Forgiveness – The Path to Unconditional Love
by Jean Luo

A while ago, Alan and I watched a movie called “The Railway Man” starring Nicole Kidman and Colin Firth. It was a screen adaptation of Eric Lomax’s 1995 memoir; it tells the story of his brutal treatment by the Japanese after his capture in Singapore in 1942 and his determination to come to terms with it decades later.

“The Railway Man” is a true story of the torture of a British Army officer at a Japanese prisoner of war camp during World War II, and his suffering from the psychological trauma years later. It is an account of his attempts to find solace after locating the Japanese man behind his pain.

Like most people who have experienced a traumatic ordeal and torture in their life, Eric Lomax battled his inner demons and suffered the psychological trauma of his wartime experiences and was unable to live a normal and happy life. The suicide of his old friend who was with him in the camp, and the help from his wife, he finally decides to try to let go of his lifetime of bitterness and hate. He travels alone to Thailand and returns to the scene of his torture to confront Nagase, a Japanese secret police officer who was one of his primary torturers. Nagase, who had escaped prosecution for his war crimes is also battling his own guilt and shame, and in search of his own repentance, he is working as a tour guide in the very camp, which is now a museum, where he and his men tortured British POWs. When Eric Lomax finally confronts his former nemesis, he first questions Nagase in the same way that Nagase and his men had interrogated him years before.

The situation builds up to the point where Eric Lomax prepares to smash Nagase’s arm using a club and a clamp designed by the Japanese for that purpose and is now on display as a war exhibit at the museum. Out of guilt, Nagase does not resist and submits, but Lomax redirects the blow at the last moment to spare Nagase. Lomax threatens to cut Nagase’s throat and finally pushes him into a bamboo cage, just like Lomax and many other POWs had been placed as punishment. At that moment, Nagase reveals that the Japanese (including himself) were brainwashed into thinking the war would be a victorious one for them, and that he never knew the high casualties caused by the Imperial Japanese Army. Lomax finally frees Nagase, throws his knife into the nearby river, and returns to Britain. Through such an extreme encounter in the same place where the trauma began, it enabled Eric Lomax to face his intensive painful emotions and memories. He faced the choice between killing Nagase who is his enemy and had abused him greatly and letting him go. At that very moment, Eric chose to throw his knife into the river and release his enemy. This process enabled Eric Lomax to let go of his pain and suffering. He is finally able to release all the painful emotions and memories, he has freed himself from the past through his own choice and action.

After receiving a heartfelt letter from Nagase confessing his feelings of guilt, Eric Lomax returns, with his wife, Patricia, to Thailand. He meets with Nagase once again, and in an emotional scene the two accept one another’s apologies and embrace. The epilogue relates that Nagase and Eric remained friends until Nagase’s death in 2011. Eric Lomax was 93 when he died in 2012.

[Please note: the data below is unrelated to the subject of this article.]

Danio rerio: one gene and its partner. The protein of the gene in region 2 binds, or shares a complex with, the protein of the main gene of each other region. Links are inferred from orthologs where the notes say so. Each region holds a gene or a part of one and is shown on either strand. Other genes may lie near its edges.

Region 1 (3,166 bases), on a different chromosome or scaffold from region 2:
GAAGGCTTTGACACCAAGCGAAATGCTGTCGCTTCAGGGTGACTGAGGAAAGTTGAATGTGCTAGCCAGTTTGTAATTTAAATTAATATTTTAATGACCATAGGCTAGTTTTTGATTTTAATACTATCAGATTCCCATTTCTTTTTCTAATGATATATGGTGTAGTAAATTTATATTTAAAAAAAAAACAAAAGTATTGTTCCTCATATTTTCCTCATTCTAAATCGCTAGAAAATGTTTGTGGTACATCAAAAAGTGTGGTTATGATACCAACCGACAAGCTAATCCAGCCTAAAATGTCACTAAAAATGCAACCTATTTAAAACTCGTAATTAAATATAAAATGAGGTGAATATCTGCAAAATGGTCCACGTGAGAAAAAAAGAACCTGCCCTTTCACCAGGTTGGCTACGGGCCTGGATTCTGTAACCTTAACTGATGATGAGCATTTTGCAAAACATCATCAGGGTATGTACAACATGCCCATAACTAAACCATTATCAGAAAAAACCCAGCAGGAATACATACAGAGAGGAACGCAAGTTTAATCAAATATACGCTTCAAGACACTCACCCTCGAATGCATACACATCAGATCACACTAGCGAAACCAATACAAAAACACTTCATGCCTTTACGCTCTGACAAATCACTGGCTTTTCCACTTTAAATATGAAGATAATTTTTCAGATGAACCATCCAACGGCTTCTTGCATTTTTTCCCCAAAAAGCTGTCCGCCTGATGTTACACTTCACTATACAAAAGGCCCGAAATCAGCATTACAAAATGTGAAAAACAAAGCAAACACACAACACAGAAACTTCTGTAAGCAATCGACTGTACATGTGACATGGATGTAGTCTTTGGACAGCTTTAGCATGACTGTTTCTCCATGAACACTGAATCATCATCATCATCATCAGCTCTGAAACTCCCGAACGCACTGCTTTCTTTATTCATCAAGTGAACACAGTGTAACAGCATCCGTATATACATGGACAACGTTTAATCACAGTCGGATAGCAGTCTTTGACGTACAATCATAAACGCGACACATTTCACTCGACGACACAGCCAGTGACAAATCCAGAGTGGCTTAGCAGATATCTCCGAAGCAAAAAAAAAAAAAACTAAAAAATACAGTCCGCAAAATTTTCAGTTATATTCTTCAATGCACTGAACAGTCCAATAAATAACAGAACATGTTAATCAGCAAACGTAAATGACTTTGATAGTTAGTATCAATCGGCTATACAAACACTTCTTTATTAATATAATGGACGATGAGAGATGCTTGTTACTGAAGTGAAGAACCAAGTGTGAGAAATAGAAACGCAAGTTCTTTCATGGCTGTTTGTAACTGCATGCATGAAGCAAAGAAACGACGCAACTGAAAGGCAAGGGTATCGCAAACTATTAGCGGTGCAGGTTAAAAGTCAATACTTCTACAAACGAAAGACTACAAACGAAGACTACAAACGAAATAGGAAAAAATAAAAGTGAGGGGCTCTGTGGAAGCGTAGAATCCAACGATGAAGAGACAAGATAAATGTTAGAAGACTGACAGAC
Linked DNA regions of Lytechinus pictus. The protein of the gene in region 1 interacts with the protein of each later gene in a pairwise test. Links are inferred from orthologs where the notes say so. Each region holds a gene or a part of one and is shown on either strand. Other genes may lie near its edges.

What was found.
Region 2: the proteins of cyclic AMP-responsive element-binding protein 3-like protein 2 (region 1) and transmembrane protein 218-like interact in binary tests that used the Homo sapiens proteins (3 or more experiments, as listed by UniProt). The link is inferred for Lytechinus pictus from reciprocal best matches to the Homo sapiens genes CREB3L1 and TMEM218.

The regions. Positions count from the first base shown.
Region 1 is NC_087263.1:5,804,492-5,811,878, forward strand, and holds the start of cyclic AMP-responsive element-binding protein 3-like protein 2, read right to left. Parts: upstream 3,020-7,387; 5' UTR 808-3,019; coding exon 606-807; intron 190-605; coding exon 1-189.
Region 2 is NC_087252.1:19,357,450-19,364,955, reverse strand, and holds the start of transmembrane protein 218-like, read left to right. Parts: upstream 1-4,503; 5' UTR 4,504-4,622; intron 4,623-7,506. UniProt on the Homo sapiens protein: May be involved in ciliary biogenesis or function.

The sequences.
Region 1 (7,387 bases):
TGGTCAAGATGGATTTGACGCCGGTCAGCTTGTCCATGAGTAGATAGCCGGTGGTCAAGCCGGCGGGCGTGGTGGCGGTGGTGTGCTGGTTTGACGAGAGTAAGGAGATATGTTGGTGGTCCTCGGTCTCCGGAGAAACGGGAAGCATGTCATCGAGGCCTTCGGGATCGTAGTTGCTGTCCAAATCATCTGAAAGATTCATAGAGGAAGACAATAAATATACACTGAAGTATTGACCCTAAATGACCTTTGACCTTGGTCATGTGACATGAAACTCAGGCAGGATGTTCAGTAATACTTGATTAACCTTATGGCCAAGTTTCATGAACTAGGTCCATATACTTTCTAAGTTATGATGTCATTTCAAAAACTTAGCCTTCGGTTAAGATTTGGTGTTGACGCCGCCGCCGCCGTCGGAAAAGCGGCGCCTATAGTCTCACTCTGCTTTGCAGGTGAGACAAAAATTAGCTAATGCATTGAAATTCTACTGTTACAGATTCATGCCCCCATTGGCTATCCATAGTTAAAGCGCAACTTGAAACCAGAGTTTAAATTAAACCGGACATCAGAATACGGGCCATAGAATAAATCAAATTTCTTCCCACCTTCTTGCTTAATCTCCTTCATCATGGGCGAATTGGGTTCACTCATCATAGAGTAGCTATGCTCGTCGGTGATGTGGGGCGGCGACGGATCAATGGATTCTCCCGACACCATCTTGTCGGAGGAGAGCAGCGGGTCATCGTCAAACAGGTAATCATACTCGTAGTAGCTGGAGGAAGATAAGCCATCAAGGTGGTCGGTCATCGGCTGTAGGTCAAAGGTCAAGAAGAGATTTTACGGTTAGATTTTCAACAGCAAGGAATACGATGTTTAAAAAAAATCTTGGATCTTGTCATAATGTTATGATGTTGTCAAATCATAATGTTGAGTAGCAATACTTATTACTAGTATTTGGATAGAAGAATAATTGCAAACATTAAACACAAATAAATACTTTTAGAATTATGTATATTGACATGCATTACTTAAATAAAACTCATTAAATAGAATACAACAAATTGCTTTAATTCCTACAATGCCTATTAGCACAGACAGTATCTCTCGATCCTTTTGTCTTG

The movie has told us a true story of forgiveness. It is the act of forgiveness that has enabled Eric Lomax to transform his suffering, pain, anger, and hatred into acceptance and letting go. To the end, only love stands, and it has thrived into a beautiful and lasting friendship between Eric Lomax and Nagase, former enemies.

I was so deeply touched by this story. Often, the pain of accusation, anger, hatred, and other emotions we are exposed to by others can be very deep and hurtful, hard to forget, and difficult to forgive and let go. However, if we hold on to it, its grief can not only destroy our normal life, but also eat us alive. We then live a life without aliveness, and we become the walking dead. This does not destroy another or the ones who hurt us, but destroys ourselves, it is in fact a powerful way of slow suicide and self-destruction. In order to live our life to its fullest potential, it is very important and necessary for each one of us to forgive the soul who may have hurt us, move away, learn from the experience, give it no energy. By doing so, we will find that in time, there will be a healing. We should not only forgive others, but most importantly, forgive ourselves for anything that we have accused ourselves of, that we have held onto guilt and shame for, and that we have been punishing ourselves for. Therefore, “when you feel that you are suffering and in pain, ask yourself why this is happening? Allow yourself to be still so that the answer may come.” – Maitreya, from Maitreya Quotes App

When we forgive, we heal our heartbreak. When we forgive, we act upon the energy of love. When we forgive, we find the path of love, and forgiveness is the path to unconditional love.

Love is the essence of creation; love is the essence of our soul. Our pain is teaching us forgiveness. Our suffering is assisting us to find the path of love. “True love is gentle, does not demand, does not want revenge, is not angry, can walk away without pain – and most of all – is totally unconditional.” – Maitreya, from Maitreya Quotes App. Unconditional love frees our soul and raises us up to higher vibration and consciousness. It gives us the happiness and joy; it enables us to live in peace and harmony.